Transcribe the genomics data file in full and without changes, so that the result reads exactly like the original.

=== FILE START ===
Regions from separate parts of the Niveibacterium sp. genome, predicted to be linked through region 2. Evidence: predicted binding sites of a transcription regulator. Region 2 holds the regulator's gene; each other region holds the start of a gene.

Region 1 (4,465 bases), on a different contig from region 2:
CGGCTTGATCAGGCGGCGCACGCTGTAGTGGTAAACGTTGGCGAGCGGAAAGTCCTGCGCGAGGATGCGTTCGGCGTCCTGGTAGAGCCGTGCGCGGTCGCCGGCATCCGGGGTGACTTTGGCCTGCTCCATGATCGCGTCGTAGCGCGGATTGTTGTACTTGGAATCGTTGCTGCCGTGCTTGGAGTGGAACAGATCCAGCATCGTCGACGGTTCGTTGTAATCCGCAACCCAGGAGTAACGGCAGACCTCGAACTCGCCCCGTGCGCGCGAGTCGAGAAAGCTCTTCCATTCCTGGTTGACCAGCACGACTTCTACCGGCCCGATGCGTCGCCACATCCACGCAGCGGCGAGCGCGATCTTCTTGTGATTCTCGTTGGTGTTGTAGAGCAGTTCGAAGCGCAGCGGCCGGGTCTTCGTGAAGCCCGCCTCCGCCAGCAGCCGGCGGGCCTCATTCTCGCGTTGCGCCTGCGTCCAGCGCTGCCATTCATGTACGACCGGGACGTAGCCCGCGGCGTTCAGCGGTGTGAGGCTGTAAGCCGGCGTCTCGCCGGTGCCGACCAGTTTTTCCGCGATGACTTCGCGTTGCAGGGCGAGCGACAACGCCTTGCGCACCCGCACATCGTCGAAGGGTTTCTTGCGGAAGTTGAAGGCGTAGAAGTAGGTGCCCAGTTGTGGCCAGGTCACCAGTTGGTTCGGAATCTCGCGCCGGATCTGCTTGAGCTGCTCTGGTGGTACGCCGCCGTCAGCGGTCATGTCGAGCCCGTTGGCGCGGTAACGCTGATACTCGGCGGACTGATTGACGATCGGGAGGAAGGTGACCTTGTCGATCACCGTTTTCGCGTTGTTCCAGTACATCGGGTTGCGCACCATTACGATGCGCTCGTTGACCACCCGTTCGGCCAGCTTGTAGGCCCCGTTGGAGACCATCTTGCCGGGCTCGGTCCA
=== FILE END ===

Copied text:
Regions from separate parts of the Niveibacterium sp. genome, predicted to be linked through region 2. Evidence: predicted binding sites of a transcription regulator. Region 2 holds the regulator's gene; each other region holds the start of a gene.

Region 1 (4,465 bases), on a different contig from region 2:
CGGCTTGATCAGGCGGCGCACGCTGTAGTGGTAAACGTTGGCGAGCGGAAAGTCCTGCGCGAGGATGCGTTCGGCGTCCTGGTAGAGCCGTGCGCGGTCGCCGGCATCCGGGGTGACTTTGGCCTGCTCCATGATCGCGTCGTAGCGCGGATTGTTGTACTTGGAATCGTTGCTGCCGTGCTTGGAGTGGAACAGATCCAGCATCGTCGACGGTTCGTTGTAATCCGCAACCCAGGAGTAACGGCAGACCTCGAACTCGCCCCGTGCGCGCGAGTCGAGAAAGCTCTTCCATTCCTGGTTGACCAGCACGACTTCTACCGGCCCGATGCGTCGCCACATCCACGCAGCGGCGAGCGCGATCTTCTTGTGATTCTCGTTGGTGTTGTAGAGCAGTTCGAAGCGCAGCGGCCGGGTCTTCGTGAAGCCCGCCTCCGCCAGCAGCCGGCGGGCCTCATTCTCGCGTTGCGCCTGCGTCCAGCGCTGCCATTCATGTACGACCGGGACGTAGCCCGCGGCGTTCAGCGGTGTGAGGCTGTAAGCCGGCGTCTCGCCGGTGCCGACCAGTTTTTCCGCGATGACTTCGCGTTGCAGGGCGAGCGACAACGCCTTGCGCACCCGCACATCGTCGAAGGGTTTCTTGCGGAAGTTGAAGGCGTAGAAGTAGGTGCCCAGTTGTGGCCAGGTCACCAGTTGGTTCGGAATCTCGCGCCGGATCTGCTTGAGCTGCTCTGGTGGTACGCCGCCGTCAGCGGTCATGTCGAGCCCGTTGGCGCGGTAACGCTGATACTCGGCGGACTGATTGACGATCGGGAGGAAGGTGACCTTGTCGATCACCGTTTTCGCGTTGTTCCAGTACATCGGGTTGCGCACCATTACGATGCGCTCGTTGACCACCCGTTCGGCCAGCTTGTAGGCCCCGTTGGAGACCATCTTGCCGGGCTCGGTCCA